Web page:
The first installment of Keep It Together is dedicated to taking notes on readings, whether that be books, chapters, papers, articles, whatever.
One of the most important parts of developing good systems and habits as a student is understanding precisely what it is that you are reading, and developing a good note-taking system is, I think, a crucial part of that. The most crucial part is of course the reading, which I have a separate KIT for.
Now, I’m not going to sit here and harp on about my excellent note-taking skills. Learning is a process of constant evolution, and my note-taking style has changed a multitude of times over the years that I have been a tertiary student. However, in the last few years there are some base rules that I have developed in my own note-taking. These have lasted longer than previous methods I have used, and as they continue to make sense to me I shall continue to use them. This is important; do NOT use a system, any system, that you struggle to understand or remember. That way leads to frustration and madness, and usually to really crappy notes. Wasted time all around, not to mention the inevitable headache and whining about spending all that time and learning precisely zip.
Tip the first: pick a system that works for you, that you can remember, that is easy for you to use and understand.
Tip the second: stick to that system. I speak from experience when I say that there is nothing worse, when prepping for an exam, than flipping through notes that start out formatted and written one way and then just gradually devolve into bullet points that don’t make sense even to the person that wrote them. You know that feeling, that you’ll know what you were talking about when you read it again later? That voice in your head that says “I don’t need to write anything else here. I’ve done the reading, I will know what that refers to, so it is a waste of time to write anything else here.” That voice is a damn liar. You absolutely will not remember what that three-word bullet point means six weeks after writing it, three hours before your exam. Stick to your system: you settled on it because it has value, so don’t get lazy about being serious at school.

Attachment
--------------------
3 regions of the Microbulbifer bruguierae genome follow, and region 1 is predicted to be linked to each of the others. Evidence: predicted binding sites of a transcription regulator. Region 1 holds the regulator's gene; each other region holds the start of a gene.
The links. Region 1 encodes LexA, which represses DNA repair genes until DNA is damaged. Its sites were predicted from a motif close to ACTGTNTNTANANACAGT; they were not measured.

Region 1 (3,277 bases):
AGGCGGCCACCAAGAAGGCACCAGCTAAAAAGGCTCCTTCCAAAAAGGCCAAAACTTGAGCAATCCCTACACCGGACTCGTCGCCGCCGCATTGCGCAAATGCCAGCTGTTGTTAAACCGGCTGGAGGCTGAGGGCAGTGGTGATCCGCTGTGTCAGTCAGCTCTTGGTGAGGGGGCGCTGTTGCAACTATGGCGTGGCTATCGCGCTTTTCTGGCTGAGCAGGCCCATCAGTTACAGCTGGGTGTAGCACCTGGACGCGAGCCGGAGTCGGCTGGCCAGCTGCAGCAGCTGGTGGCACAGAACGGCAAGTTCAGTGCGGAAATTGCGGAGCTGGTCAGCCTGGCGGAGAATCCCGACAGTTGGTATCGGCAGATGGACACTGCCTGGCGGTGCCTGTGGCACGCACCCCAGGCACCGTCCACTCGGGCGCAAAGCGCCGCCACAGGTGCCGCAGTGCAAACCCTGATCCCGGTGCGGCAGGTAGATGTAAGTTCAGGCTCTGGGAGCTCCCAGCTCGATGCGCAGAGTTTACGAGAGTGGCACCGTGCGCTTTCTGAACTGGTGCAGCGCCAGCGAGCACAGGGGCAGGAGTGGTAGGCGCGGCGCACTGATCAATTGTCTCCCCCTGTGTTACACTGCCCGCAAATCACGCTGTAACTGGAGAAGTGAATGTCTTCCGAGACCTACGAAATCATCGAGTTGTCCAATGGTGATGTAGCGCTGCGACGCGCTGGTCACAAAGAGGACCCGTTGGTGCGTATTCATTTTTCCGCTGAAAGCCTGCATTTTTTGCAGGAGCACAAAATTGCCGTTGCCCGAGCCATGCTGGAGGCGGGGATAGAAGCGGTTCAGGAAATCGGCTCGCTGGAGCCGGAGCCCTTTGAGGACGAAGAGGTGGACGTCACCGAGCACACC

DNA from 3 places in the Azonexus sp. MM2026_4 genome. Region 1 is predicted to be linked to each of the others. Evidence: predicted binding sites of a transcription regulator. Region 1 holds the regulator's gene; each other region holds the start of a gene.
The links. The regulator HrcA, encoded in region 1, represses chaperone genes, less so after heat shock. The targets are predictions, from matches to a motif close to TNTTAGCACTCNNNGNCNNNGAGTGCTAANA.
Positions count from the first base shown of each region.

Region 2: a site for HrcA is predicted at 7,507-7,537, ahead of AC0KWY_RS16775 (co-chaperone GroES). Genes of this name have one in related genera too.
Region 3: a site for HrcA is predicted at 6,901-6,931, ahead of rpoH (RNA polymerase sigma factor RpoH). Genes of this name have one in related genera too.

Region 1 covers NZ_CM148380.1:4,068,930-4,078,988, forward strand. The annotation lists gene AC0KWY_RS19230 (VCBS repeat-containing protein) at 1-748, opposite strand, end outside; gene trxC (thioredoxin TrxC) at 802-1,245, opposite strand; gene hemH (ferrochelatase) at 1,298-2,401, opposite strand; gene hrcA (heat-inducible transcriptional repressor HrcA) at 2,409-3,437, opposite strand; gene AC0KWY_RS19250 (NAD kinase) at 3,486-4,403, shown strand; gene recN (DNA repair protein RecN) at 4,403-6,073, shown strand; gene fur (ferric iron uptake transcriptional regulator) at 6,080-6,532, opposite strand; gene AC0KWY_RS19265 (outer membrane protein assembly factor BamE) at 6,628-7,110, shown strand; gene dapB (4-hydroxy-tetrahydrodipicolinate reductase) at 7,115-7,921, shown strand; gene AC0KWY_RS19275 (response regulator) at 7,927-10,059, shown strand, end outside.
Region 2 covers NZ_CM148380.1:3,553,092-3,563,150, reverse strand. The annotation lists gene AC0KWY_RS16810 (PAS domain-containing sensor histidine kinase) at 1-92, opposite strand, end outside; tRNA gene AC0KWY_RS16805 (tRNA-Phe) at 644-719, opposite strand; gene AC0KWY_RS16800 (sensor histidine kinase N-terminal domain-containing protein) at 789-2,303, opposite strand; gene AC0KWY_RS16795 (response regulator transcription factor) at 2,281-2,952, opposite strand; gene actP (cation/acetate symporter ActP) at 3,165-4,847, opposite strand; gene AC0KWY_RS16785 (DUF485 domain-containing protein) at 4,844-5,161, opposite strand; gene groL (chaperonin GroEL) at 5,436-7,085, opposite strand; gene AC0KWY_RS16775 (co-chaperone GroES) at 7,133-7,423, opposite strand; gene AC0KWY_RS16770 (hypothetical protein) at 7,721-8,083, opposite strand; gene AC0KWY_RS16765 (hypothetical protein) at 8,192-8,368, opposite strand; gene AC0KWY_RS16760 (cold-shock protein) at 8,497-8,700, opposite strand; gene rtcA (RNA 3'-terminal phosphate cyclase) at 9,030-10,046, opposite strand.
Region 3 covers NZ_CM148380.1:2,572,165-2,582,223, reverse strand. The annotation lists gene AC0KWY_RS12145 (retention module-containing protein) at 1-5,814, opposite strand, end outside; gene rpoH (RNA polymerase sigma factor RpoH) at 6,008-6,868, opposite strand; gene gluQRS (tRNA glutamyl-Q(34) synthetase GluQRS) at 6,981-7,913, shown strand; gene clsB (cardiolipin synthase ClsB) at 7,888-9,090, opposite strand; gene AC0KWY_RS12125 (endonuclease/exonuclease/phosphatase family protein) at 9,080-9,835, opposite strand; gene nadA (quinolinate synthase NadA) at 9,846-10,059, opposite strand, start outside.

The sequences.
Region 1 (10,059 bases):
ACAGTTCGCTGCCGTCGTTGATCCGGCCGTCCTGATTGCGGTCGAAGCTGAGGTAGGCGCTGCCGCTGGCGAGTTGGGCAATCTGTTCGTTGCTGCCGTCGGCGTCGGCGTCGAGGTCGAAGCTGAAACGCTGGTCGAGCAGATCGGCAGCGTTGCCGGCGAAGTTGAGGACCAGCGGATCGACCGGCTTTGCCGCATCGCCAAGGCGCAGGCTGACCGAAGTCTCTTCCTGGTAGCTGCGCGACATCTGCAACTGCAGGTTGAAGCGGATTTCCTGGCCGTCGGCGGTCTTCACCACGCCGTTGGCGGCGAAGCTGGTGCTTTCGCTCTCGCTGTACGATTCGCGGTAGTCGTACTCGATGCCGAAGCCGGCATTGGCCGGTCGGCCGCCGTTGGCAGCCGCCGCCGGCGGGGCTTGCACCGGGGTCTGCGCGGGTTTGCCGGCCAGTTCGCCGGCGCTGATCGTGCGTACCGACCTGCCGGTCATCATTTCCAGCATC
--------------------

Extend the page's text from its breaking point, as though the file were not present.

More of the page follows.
Tip the third: flag the important bits with a post-it as read, and take your notes after you finish the reading. For me at least, I gain a better understanding of the material if I read all the way through first, and then go back to the important bits. That way, I can mull over the concepts I flagged as important on the first go round, thereby increasing my information uptake and understanding. Then you take the notes, in your own words as much as possible. I do insert word-for-word sections in my notes if I think something is particularly important and I cannot personally think of a better way to articulate a point, but try not to overdo it. The act of thinking about what you are taking notes on helps to cement that knowledge into your brain.
Tip the fourth: pick a colour system. Yes, I highlight my own notes. It has actually become invaluable to me as a PhD student when I am looking for something specific in the notes I have taken. There is nothing quite so infuriating as being absolutely, positively CERTAIN you wrote down that thing about that other thing and then being completely incapable of locating it in your notes. If you have a working colour-code, this task becomes so. Much. Easier.
As you can see in the gallery above, there are four colours that form my primary code: pink, orange, blue and green. Each of these colours performs a different function, and indicate to me their content.